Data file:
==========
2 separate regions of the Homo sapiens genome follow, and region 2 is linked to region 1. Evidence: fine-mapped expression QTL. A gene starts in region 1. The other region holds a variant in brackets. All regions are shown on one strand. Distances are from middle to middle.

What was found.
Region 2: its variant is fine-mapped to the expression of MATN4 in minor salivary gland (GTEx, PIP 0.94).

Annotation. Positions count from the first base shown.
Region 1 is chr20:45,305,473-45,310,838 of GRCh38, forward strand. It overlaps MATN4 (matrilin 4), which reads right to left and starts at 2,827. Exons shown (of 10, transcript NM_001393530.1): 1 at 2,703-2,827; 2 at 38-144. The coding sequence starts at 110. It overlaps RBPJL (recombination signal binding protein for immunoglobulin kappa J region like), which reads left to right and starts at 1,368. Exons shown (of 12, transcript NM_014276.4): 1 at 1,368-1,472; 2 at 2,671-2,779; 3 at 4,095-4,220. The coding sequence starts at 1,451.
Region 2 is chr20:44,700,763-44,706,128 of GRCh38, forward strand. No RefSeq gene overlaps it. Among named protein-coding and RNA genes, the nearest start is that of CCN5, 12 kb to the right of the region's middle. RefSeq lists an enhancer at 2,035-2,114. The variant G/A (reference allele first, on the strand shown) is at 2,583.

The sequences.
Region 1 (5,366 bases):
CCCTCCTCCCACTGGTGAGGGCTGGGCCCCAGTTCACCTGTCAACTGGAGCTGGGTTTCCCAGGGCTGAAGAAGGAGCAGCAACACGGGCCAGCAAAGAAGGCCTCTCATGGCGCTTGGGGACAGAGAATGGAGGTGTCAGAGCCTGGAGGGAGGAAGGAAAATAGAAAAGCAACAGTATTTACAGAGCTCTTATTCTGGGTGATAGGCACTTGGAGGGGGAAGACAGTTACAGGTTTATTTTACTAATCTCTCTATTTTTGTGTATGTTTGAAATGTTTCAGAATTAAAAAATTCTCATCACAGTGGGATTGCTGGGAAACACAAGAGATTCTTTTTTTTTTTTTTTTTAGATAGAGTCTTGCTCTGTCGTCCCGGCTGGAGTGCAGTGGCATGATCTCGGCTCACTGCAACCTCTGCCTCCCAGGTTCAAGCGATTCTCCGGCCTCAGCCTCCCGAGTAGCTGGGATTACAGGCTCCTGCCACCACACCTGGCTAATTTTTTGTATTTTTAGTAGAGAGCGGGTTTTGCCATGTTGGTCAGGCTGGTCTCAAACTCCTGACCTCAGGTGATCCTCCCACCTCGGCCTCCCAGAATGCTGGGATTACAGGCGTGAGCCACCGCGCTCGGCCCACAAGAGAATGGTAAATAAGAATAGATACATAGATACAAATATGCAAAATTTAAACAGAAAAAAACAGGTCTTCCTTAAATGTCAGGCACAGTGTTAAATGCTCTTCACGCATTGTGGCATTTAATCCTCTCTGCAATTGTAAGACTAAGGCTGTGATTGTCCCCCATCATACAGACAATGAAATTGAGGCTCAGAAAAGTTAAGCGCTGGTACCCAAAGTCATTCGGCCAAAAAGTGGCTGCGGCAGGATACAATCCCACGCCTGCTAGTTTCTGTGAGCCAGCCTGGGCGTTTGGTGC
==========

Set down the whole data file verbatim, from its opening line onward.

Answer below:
2 separate regions of the Homo sapiens genome follow, and region 2 is linked to region 1. Evidence: fine-mapped expression QTL. A gene starts in region 1. The other region holds a variant in brackets. All regions are shown on one strand. Distances are from middle to middle.

What was found.
Region 2: its variant is fine-mapped to the expression of MATN4 in minor salivary gland (GTEx, PIP 0.94).

Annotation. Positions count from the first base shown.
Region 1 is chr20:45,305,473-45,310,838 of GRCh38, forward strand. It overlaps MATN4 (matrilin 4), which reads right to left and starts at 2,827. Exons shown (of 10, transcript NM_001393530.1): 1 at 2,703-2,827; 2 at 38-144. The coding sequence starts at 110. It overlaps RBPJL (recombination signal binding protein for immunoglobulin kappa J region like), which reads left to right and starts at 1,368. Exons shown (of 12, transcript NM_014276.4): 1 at 1,368-1,472; 2 at 2,671-2,779; 3 at 4,095-4,220. The coding sequence starts at 1,451.
Region 2 is chr20:44,700,763-44,706,128 of GRCh38, forward strand. No RefSeq gene overlaps it. Among named protein-coding and RNA genes, the nearest start is that of CCN5, 12 kb to the right of the region's middle. RefSeq lists an enhancer at 2,035-2,114. The variant G/A (reference allele first, on the strand shown) is at 2,583.

The sequences.
Region 1 (5,366 bases):
CCCTCCTCCCACTGGTGAGGGCTGGGCCCCAGTTCACCTGTCAACTGGAGCTGGGTTTCCCAGGGCTGAAGAAGGAGCAGCAACACGGGCCAGCAAAGAAGGCCTCTCATGGCGCTTGGGGACAGAGAATGGAGGTGTCAGAGCCTGGAGGGAGGAAGGAAAATAGAAAAGCAACAGTATTTACAGAGCTCTTATTCTGGGTGATAGGCACTTGGAGGGGGAAGACAGTTACAGGTTTATTTTACTAATCTCTCTATTTTTGTGTATGTTTGAAATGTTTCAGAATTAAAAAATTCTCATCACAGTGGGATTGCTGGGAAACACAAGAGATTCTTTTTTTTTTTTTTTTTAGATAGAGTCTTGCTCTGTCGTCCCGGCTGGAGTGCAGTGGCATGATCTCGGCTCACTGCAACCTCTGCCTCCCAGGTTCAAGCGATTCTCCGGCCTCAGCCTCCCGAGTAGCTGGGATTACAGGCTCCTGCCACCACACCTGGCTAATTTTTTGTATTTTTAGTAGAGAGCGGGTTTTGCCATGTTGGTCAGGCTGGTCTCAAACTCCTGACCTCAGGTGATCCTCCCACCTCGGCCTCCCAGAATGCTGGGATTACAGGCGTGAGCCACCGCGCTCGGCCCACAAGAGAATGGTAAATAAGAATAGATACATAGATACAAATATGCAAAATTTAAACAGAAAAAAACAGGTCTTCCTTAAATGTCAGGCACAGTGTTAAATGCTCTTCACGCATTGTGGCATTTAATCCTCTCTGCAATTGTAAGACTAAGGCTGTGATTGTCCCCCATCATACAGACAATGAAATTGAGGCTCAGAAAAGTTAAGCGCTGGTACCCAAAGTCATTCGGCCAAAAAGTGGCTGCGGCAGGATACAATCCCACGCCTGCTAGTTTCTGTGAGCCAGCCTGGGCGTTTGGTGC